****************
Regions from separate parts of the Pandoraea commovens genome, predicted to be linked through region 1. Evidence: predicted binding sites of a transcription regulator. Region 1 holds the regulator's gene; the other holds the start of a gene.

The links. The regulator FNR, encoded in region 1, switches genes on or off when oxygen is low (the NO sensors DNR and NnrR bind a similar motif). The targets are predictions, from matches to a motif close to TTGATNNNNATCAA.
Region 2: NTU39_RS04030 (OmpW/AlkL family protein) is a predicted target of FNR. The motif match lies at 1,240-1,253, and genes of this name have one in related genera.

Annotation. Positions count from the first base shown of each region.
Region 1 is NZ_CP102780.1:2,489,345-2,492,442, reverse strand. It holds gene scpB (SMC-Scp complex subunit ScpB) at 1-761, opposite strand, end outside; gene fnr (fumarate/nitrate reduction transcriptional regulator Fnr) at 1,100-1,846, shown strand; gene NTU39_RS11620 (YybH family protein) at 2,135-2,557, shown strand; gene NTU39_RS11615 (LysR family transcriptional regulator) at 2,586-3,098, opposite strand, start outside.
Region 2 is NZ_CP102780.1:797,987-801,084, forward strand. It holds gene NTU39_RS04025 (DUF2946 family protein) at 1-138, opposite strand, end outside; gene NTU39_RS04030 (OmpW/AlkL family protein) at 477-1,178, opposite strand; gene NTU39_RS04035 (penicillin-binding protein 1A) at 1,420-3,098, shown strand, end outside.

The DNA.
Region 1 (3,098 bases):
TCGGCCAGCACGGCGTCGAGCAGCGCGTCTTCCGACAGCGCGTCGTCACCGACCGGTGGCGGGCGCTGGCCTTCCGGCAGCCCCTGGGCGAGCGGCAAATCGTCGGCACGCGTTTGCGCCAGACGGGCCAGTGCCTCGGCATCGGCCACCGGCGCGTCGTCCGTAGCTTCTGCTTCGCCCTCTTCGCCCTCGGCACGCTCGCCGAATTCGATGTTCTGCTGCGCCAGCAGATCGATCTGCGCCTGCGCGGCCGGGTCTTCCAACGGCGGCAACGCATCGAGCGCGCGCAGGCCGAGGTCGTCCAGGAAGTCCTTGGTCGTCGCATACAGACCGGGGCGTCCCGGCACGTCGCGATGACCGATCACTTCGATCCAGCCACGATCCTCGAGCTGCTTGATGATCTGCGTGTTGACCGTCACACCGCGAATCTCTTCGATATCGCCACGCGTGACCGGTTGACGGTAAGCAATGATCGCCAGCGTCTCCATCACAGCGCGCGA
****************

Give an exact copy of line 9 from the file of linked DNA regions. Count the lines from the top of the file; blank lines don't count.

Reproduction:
TCGGCCAGCACGGCGTCGAGCAGCGCGTCTTCCGACAGCGCGTCGTCACCGACCGGTGGCGGGCGCTGGCCTTCCGGCAGCCCCTGGGCGAGCGGCAAATCGTCGGCACGCGTTTGCGCCAGACGGGCCAGTGCCTCGGCATCGGCCACCGGCGCGTCGTCCGTAGCTTCTGCTTCGCCCTCTTCGCCCTCGGCACGCTCGCCGAATTCGATGTTCTGCTGCGCCAGCAGATCGATCTGCGCCTGCGCGGCCGGGTCTTCCAACGGCGGCAACGCATCGAGCGCGCGCAGGCCGAGGTCGTCCAGGAAGTCCTTGGTCGTCGCATACAGACCGGGGCGTCCCGGCACGTCGCGATGACCGATCACTTCGATCCAGCCACGATCCTCGAGCTGCTTGATGATCTGCGTGTTGACCGTCACACCGCGAATCTCTTCGATATCGCCACGCGTGACCGGTTGACGGTAAGCAATGATCGCCAGCGTCTCCATCACAGCGCGCGA